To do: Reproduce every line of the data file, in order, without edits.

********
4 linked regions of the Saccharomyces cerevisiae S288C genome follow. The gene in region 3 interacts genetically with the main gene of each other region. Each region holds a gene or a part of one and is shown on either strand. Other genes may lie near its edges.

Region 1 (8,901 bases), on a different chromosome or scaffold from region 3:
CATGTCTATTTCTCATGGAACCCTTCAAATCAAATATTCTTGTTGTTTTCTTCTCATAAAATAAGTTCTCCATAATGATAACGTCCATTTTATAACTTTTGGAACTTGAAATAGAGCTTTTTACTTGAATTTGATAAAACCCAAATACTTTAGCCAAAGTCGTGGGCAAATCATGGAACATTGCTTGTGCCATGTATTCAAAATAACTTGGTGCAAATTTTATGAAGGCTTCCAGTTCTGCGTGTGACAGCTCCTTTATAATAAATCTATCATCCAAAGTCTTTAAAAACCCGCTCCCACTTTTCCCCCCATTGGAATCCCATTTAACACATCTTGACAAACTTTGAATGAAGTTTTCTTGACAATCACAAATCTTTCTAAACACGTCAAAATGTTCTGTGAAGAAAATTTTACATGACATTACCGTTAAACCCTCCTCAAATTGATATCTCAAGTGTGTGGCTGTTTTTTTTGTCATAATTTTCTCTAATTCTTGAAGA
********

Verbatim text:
4 linked regions of the Saccharomyces cerevisiae S288C genome follow. The gene in region 3 interacts genetically with the main gene of each other region. Each region holds a gene or a part of one and is shown on either strand. Other genes may lie near its edges.

Region 1 (8,901 bases), on a different chromosome or scaffold from region 3:
CATGTCTATTTCTCATGGAACCCTTCAAATCAAATATTCTTGTTGTTTTCTTCTCATAAAATAAGTTCTCCATAATGATAACGTCCATTTTATAACTTTTGGAACTTGAAATAGAGCTTTTTACTTGAATTTGATAAAACCCAAATACTTTAGCCAAAGTCGTGGGCAAATCATGGAACATTGCTTGTGCCATGTATTCAAAATAACTTGGTGCAAATTTTATGAAGGCTTCCAGTTCTGCGTGTGACAGCTCCTTTATAATAAATCTATCATCCAAAGTCTTTAAAAACCCGCTCCCACTTTTCCCCCCATTGGAATCCCATTTAACACATCTTGACAAACTTTGAATGAAGTTTTCTTGACAATCACAAATCTTTCTAAACACGTCAAAATGTTCTGTGAAGAAAATTTTACATGACATTACCGTTAAACCCTCCTCAAATTGATATCTCAAGTGTGTGGCTGTTTTTTTTGTCATAATTTTCTCTAATTCTTGAAGA